Scope of Service: Matching Resident Needs and Provider Capabilities

October 10, 2018

Victor Lane Rose, MBA, NHA, FCPP, CPASRM—Column Editor


Patient Safety, Risk, and Quality—Aging Services, ECRI Institute, Plymouth Meeting, PA


The author has no relevant financial relationships to disclose.


To contact ECRI Institute directly for more information about their tools and services, please email ECRI’s Continuing Care Risk Management at


 Ann Longterm Care. 2018;26(5):e9-e11. Published online October 10, 2018. doi:10.25270/altc.2018.10.00040

ECRI Institute and Annals of Long-Term Care: Clinical Care and Aging (ALTC) have joined in collaboration to bring ALTC readers periodic articles on topics in risk management, quality assurance and performance improvement (QAPI), and safety for persons served throughout the aging services continuum. ECRI Institute is an independent nonprofit that researches the best approaches to improving health care.

What do the following situations—which are based on actual events, lawsuits, or questions from ECRI Institute members—have in common?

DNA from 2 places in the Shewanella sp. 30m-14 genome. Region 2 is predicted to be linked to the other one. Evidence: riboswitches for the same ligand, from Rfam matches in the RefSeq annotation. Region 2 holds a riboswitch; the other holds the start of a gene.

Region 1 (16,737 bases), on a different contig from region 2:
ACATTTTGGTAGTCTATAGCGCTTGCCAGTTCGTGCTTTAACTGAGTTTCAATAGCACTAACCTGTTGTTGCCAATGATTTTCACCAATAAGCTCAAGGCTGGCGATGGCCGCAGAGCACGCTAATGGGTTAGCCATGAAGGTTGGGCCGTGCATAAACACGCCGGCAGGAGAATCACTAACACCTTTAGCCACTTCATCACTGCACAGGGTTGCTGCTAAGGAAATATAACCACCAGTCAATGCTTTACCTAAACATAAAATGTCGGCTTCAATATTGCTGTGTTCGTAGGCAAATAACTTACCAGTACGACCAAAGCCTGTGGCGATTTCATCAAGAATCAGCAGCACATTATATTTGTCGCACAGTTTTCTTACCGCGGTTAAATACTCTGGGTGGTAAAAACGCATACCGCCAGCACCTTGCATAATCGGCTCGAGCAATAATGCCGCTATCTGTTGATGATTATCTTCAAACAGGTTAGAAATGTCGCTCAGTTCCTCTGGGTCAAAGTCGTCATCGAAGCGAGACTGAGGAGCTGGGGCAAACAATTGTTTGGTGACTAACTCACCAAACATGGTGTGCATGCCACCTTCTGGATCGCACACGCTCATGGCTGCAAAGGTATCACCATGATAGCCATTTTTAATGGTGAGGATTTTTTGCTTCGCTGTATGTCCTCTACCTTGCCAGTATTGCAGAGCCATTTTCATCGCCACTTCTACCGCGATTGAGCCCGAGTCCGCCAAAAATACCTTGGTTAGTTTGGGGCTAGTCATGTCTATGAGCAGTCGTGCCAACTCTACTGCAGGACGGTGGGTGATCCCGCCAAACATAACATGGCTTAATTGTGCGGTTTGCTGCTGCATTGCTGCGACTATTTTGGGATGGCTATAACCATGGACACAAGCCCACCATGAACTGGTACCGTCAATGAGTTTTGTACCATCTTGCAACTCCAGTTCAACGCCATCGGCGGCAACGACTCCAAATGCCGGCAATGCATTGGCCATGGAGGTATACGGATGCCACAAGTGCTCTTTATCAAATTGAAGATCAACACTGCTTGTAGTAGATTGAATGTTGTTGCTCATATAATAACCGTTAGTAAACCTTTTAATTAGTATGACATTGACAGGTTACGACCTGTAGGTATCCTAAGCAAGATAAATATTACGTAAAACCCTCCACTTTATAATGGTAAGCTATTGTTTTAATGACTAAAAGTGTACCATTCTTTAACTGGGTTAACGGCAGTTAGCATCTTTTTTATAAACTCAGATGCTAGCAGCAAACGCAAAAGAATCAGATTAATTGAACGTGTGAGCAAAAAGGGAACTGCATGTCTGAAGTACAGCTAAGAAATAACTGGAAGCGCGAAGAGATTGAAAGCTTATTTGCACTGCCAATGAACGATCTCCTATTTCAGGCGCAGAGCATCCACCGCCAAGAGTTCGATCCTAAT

A continuing care retirement community (CCRC) determines that an independent-living resident requires transfer to assisted living. The resident wants to stay in independent living and retain private care, but her care needs exceed that which state law allows to be provided in independent living.

In accordance with a preferred provider agreement, the hospital sends a referral for postacute care. Although the person could benefit from rehabilitation, the prospective patient has multiple comorbidities as well—including a recent history of suicidal ideation. Occupancy in the short-stay unit has been low for several weeks.

Although these situations raise a variety of risk management concerns, from lawsuits to resident or family dissatisfaction to regulatory or licensure problems, the common theme is scope of service.